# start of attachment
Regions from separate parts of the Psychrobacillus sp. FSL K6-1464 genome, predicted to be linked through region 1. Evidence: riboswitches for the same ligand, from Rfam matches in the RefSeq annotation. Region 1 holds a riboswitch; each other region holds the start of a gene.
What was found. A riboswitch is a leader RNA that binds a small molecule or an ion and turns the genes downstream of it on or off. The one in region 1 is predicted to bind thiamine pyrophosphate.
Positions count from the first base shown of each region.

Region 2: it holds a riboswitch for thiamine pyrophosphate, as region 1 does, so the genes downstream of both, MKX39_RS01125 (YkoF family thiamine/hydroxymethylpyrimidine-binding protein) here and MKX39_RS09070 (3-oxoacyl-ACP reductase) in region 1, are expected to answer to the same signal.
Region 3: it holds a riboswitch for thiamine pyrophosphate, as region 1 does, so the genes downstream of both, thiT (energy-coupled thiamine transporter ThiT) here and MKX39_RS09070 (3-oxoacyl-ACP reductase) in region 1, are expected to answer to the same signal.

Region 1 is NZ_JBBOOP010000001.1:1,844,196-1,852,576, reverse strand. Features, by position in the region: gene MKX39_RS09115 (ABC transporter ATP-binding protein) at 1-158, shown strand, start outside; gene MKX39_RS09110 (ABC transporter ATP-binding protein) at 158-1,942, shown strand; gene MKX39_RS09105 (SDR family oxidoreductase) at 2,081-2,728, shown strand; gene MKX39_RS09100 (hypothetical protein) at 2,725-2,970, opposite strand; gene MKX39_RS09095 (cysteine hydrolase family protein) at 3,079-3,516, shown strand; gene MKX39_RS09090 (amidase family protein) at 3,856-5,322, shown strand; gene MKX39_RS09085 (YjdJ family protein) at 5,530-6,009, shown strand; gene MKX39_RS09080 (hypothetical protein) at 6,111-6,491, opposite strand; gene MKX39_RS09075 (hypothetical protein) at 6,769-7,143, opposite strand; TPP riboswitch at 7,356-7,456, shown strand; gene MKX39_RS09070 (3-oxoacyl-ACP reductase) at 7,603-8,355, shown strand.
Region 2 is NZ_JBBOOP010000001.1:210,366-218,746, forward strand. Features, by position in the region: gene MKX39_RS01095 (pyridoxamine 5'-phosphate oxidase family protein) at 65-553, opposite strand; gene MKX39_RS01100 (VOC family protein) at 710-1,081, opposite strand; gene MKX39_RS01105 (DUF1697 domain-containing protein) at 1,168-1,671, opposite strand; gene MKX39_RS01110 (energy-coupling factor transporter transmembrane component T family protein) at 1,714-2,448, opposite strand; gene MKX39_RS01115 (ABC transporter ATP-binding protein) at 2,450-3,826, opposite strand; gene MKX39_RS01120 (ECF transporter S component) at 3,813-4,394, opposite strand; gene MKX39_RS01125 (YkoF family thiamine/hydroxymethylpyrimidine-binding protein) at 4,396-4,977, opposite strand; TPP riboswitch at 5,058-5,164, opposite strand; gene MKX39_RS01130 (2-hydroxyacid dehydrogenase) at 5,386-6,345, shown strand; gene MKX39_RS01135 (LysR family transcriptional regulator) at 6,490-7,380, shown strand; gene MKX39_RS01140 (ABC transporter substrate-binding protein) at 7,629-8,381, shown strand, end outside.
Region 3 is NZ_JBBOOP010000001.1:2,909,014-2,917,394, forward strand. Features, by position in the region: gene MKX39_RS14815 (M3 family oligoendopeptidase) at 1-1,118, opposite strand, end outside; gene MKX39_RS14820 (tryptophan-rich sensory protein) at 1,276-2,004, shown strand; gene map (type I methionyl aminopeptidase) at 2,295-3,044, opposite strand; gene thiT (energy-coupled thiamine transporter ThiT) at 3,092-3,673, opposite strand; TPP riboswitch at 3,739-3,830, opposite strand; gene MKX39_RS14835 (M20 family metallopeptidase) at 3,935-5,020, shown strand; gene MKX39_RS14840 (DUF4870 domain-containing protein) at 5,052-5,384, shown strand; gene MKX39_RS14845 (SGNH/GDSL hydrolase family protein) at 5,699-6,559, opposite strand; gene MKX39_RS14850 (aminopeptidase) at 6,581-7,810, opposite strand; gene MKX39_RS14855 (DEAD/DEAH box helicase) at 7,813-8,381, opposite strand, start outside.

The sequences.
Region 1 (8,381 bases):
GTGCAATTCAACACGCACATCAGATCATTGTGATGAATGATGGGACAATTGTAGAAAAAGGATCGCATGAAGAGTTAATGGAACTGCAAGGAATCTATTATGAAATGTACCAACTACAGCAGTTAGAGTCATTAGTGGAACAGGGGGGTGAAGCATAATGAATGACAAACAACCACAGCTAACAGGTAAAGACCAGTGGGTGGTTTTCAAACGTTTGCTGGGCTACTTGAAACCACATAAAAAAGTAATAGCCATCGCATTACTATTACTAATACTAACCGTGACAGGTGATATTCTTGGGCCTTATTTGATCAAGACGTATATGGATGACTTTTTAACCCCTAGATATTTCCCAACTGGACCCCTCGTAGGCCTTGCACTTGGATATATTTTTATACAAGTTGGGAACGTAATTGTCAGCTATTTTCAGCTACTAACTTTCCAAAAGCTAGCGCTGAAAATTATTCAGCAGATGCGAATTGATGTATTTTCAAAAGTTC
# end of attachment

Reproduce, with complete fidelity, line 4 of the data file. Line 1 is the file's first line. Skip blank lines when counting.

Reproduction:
Region 2: it holds a riboswitch for thiamine pyrophosphate, as region 1 does, so the genes downstream of both, MKX39_RS01125 (YkoF family thiamine/hydroxymethylpyrimidine-binding protein) here and MKX39_RS09070 (3-oxoacyl-ACP reductase) in region 1, are expected to answer to the same signal.